Numbered Treaties Lesson

The above image can be used on a Jamboard background for students to interact with. Download is available at the bottom of this post.

In this activity, students will work in pairs or groups, each choosing one numbered Treaty and reading about it in Volume 1 of The Report of the Royal Commission on Aboriginal Peoples (RCAP), which documents First Nations’ accounts of the Treaties based on oral histories and community research.  They are asked to label the map where the treaty was made with information that answers the following questions: 

  1. Label the treaty on the map where it exists. Include the date.
  2. Why was it made?
  3. What were the promises?
  4. Did anyone agree to giving up land? 

The RCAP accounts document First Nation leaders as strong defenders of their territories, who prohibited settler encroachment, and forced colonial officials into Treaty negotiations. In these histories, First Nation leaders were the protagonists who ensured that treaties were made.

After plotting the Numbered Treaties, and finding the answer to question #4, (that no one agreed to give up land), students are prompted with the blue bubble to Google their treaty to see what colonial officials wrote:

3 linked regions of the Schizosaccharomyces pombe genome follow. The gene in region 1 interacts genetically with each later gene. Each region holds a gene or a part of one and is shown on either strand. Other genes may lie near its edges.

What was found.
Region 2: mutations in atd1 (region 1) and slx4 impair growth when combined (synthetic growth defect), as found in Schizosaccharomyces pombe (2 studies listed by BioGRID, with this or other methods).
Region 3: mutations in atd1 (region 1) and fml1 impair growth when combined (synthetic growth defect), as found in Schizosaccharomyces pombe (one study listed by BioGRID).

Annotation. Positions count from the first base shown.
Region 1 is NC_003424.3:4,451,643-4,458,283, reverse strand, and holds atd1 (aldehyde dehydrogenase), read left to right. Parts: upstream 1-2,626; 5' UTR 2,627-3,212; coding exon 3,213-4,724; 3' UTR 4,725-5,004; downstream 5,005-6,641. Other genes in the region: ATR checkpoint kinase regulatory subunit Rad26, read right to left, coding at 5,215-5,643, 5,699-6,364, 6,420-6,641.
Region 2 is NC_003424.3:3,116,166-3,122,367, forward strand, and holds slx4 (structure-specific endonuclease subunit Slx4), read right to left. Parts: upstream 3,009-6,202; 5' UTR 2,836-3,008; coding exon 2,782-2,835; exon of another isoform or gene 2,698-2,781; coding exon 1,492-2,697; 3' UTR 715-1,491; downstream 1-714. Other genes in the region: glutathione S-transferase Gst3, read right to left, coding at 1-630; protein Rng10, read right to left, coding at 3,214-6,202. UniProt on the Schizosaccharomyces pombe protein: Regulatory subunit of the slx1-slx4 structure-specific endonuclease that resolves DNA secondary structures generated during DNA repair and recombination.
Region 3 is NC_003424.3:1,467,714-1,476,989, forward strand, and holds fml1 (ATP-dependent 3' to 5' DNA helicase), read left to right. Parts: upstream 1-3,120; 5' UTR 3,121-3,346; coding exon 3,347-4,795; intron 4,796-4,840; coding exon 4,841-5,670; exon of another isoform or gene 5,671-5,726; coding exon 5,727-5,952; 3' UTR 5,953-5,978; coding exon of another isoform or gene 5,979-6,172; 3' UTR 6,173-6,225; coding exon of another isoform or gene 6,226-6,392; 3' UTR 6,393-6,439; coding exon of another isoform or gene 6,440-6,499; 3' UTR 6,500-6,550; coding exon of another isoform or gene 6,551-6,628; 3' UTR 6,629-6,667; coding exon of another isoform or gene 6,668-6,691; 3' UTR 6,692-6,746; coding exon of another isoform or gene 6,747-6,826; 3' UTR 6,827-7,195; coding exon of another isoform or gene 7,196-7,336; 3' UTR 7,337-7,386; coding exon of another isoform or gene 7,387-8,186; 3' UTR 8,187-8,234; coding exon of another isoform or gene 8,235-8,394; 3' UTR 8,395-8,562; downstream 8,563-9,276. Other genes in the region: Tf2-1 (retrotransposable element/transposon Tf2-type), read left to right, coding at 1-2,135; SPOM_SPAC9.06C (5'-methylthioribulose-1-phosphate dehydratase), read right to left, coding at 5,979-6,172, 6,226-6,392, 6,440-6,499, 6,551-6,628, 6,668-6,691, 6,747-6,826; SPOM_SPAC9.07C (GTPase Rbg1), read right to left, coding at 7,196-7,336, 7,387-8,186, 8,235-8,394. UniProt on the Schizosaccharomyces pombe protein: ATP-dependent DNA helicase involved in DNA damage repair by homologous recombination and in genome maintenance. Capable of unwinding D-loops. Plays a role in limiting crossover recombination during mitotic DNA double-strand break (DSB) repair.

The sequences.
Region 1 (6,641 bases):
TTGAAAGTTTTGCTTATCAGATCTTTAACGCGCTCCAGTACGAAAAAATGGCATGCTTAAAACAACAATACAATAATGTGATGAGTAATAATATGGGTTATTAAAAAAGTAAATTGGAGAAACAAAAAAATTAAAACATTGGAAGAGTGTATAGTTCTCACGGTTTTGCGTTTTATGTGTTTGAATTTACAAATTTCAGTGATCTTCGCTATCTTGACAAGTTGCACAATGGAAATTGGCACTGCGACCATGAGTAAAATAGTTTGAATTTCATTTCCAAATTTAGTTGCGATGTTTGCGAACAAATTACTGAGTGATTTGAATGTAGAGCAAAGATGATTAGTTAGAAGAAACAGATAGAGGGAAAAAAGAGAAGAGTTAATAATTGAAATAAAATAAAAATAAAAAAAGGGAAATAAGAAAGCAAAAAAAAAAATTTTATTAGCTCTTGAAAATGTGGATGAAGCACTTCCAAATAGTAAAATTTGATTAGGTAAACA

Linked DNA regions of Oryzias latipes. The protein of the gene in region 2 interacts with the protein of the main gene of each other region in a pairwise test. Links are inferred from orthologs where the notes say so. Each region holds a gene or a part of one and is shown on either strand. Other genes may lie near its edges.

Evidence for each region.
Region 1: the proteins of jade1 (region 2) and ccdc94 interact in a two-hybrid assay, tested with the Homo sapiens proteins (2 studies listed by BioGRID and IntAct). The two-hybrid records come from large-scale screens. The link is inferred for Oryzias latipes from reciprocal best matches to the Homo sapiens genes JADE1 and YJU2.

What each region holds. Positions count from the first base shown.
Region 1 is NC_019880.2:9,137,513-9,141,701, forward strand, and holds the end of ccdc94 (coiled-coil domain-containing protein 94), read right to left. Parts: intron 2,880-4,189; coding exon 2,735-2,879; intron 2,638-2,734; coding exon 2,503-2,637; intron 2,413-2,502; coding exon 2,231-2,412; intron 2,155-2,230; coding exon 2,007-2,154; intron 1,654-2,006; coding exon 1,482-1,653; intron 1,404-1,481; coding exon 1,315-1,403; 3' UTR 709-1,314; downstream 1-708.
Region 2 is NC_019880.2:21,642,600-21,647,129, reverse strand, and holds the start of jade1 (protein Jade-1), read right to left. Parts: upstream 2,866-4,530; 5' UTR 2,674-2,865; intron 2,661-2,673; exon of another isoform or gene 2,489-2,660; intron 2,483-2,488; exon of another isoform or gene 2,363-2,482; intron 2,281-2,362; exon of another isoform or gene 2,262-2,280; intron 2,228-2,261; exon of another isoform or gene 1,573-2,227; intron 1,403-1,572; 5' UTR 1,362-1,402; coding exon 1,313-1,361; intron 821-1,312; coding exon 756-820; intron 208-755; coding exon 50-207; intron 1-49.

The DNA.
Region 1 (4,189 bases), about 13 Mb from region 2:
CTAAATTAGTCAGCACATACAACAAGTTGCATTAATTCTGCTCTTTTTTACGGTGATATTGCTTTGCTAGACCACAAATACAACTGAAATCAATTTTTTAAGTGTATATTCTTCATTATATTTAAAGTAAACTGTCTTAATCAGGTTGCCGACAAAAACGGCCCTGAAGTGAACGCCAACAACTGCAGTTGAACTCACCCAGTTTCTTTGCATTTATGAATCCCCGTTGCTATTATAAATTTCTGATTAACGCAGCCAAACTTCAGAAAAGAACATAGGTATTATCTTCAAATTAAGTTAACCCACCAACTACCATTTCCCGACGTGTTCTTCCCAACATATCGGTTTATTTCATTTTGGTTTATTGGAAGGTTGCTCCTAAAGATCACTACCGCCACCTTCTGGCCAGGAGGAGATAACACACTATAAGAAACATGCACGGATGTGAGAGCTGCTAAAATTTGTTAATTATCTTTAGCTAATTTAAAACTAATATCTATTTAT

“Google it  5) Find a copy of the original treaty document that the colonial officials wrote on paper after the oral agreements were made.  Find the exact phrase they wrote about what First Nations agreed to do with their land.  How is it different from the RCAP account?” 

They will find the following phrase which contradicts what they read in RCAP:

“do hereby cede, release, surrender and yield up to the Government of Canada for Her Majesty the Queen and Her Successors forever, all their rights, titles and privileges whatsoever to the lands…”  

Students are then asked to engage in thinking about the historical significance of Canada’s failure to acknowledge the oral treaty agreements: 

6) How did Canada’s omission of the oral agreements in its written history shape the society that we are living in today?

7) How might Canadians change their society after learning about the oral treaty promises that enabled them to live and prosper here? 


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